Health Policy Journal Club: Access to Specialists Worse with Medicaid

1
April 2017

Orthopedic appointment availability 5 times higher for uninsured than for Medicaid

Increase outpatient services and thereby decrease expensive emergency department visits, or so the popular axiom goes. This only works, however, if there are enough outpatient visits to be had. This study by Medford-Davis et al.  examines the availability of outpatient orthopedic ankle appointments by insurance status.

Privately insured patients had an 85% chance of success in securing appointments. Interestingly, the uninsured had the same odds as the privately insured in getting an appointment. Both the insured and uninsured had much higher odds of receiving an appointment than a patient with Medicaid.

To make matters worse, most clinics were unable to offer Medicaid patients any resources on where they could get care. When the authors checked the Medicaid list of orthopedists accepting this insurance, 15 stated they didn’t accept Medicaid, 11 did not treat ankle injuries, 9 did not have working telephone numbers, and only 3 were able to schedule an appointment.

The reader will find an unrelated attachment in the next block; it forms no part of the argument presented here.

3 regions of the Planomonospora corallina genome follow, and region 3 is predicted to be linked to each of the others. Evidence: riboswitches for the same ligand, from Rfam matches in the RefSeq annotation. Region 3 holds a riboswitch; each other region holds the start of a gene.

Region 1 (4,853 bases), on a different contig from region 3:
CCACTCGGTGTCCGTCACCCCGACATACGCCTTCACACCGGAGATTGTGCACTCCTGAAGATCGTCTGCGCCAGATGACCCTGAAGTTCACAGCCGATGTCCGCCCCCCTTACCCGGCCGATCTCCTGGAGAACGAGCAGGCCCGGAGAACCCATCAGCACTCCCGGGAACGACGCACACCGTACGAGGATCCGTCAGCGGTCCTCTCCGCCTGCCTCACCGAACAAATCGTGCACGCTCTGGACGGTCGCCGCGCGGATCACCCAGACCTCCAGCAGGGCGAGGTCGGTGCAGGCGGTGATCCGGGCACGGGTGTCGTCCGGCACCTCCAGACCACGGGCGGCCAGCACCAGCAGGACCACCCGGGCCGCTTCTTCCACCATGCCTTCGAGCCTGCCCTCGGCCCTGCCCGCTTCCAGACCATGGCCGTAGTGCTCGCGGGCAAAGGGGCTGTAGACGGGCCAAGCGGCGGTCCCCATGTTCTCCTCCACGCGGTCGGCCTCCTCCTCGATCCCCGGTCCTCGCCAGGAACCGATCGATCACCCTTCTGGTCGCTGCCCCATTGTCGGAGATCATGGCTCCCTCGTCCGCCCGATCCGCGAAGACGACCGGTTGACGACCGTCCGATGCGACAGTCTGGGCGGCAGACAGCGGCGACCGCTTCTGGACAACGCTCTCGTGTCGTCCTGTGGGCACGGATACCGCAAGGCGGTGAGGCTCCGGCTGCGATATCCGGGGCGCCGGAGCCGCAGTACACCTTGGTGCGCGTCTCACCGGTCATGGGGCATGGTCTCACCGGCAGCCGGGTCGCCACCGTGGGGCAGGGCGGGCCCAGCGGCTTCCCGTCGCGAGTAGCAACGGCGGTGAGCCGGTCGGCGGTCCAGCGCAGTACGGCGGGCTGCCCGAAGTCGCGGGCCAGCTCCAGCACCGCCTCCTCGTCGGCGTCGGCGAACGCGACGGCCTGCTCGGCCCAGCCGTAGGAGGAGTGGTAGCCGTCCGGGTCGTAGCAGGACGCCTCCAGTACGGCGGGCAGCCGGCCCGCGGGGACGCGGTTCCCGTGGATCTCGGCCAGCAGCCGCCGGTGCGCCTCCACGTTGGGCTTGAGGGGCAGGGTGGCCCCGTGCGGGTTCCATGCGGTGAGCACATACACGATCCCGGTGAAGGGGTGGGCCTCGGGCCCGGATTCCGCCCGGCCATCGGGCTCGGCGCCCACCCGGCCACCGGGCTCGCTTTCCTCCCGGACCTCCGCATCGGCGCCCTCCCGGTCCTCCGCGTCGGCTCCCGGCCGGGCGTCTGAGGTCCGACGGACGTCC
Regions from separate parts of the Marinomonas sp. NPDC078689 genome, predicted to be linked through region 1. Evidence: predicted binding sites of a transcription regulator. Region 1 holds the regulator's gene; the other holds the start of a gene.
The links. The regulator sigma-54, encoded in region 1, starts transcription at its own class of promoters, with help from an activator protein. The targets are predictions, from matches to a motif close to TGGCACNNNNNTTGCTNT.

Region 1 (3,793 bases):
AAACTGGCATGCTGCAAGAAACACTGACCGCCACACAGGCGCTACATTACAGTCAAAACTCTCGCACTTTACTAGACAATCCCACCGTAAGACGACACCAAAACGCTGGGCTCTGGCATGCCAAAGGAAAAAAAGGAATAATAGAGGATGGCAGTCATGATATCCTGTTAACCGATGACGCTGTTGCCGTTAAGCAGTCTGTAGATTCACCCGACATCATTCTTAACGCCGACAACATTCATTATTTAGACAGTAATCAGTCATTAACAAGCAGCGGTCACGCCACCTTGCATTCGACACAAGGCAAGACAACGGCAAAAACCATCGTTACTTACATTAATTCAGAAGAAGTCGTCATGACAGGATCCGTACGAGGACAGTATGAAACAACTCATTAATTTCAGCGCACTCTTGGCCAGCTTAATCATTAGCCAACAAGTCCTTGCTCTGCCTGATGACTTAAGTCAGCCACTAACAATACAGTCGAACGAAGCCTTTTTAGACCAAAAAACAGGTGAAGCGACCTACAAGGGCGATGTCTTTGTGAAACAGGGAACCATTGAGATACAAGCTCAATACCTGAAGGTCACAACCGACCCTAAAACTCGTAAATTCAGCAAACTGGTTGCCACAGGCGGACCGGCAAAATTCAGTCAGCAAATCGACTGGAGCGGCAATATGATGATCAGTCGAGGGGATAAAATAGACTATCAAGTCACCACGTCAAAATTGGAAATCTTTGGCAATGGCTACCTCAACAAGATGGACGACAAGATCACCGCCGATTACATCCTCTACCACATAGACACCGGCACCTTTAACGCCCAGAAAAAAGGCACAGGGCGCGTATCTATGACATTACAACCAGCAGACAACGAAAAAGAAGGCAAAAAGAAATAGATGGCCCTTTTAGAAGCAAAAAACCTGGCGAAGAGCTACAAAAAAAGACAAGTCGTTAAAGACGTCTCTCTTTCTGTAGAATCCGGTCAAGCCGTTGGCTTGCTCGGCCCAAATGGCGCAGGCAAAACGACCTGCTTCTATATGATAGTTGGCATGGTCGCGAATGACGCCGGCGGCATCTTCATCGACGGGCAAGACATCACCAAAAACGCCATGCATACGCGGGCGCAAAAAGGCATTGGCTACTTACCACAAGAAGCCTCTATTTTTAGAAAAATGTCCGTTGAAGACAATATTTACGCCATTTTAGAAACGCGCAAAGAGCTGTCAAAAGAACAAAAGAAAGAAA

Regarding the uninsured, just because appointments were available does not necessarily mean they were affordable. On average, uninsured patients were asked to pay $353.74, with only 2 patients able to secure appointments for less than $100. A quarter of clinics offered discounts for those paying in cash and 8% allowed patients to pay for their visit via a payment plan. Clinics were compensated by privately insured patients at an average rate of $236 for a clinic visit and $36 for an x-ray, or about $77 less than the average charge to uninsured. Medicaid, on the other hand, compensated clinics at a rate of $55 to $101 for the office visit and $26.73 for the x-ray. All in all, only 1 in 7 Medicaid patients were able to secure outpatient appointments. Uninsured patients, while better able to schedule appointments, encountered prohibitively high costs.